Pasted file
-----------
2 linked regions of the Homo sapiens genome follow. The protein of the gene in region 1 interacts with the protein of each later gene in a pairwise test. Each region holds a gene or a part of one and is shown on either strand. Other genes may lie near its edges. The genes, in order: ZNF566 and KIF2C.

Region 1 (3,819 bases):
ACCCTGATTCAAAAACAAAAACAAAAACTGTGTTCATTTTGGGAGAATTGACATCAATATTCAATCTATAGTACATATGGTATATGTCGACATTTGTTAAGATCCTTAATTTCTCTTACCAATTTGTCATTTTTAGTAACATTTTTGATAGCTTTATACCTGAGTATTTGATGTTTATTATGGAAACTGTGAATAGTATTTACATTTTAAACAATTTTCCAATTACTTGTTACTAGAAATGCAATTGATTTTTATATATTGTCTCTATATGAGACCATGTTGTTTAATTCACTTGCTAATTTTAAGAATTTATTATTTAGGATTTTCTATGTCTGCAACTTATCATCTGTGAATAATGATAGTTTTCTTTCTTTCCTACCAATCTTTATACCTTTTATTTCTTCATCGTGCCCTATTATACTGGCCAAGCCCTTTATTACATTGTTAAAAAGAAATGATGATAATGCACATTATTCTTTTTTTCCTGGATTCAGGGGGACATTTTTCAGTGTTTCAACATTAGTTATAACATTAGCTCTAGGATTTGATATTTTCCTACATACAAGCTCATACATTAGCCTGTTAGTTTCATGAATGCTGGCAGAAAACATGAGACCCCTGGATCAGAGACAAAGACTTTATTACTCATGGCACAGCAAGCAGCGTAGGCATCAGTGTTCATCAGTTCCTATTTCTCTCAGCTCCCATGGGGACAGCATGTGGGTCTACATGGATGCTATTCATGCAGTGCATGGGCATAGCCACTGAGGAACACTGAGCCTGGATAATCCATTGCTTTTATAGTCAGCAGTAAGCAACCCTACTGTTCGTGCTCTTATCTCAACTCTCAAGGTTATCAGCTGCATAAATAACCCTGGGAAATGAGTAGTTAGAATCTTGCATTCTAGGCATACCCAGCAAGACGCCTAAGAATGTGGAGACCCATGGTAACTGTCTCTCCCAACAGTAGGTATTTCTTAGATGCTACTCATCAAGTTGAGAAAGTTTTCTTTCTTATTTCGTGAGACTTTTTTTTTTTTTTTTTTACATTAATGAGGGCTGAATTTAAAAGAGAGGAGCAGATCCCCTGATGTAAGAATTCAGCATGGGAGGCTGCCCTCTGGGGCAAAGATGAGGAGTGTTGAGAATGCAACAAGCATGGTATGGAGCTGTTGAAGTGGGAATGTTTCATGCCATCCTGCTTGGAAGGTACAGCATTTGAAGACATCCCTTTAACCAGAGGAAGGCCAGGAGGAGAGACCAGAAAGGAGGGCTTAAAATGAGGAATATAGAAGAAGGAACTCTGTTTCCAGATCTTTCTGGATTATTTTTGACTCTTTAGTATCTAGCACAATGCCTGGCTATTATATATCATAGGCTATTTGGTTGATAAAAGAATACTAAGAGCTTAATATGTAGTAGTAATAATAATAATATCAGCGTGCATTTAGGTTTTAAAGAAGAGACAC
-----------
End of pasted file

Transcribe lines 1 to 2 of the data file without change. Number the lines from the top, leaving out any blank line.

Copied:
2 linked regions of the Homo sapiens genome follow. The protein of the gene in region 1 interacts with the protein of each later gene in a pairwise test. Each region holds a gene or a part of one and is shown on either strand. Other genes may lie near its edges. The genes, in order: ZNF566 and KIF2C.

Region 1 (3,819 bases):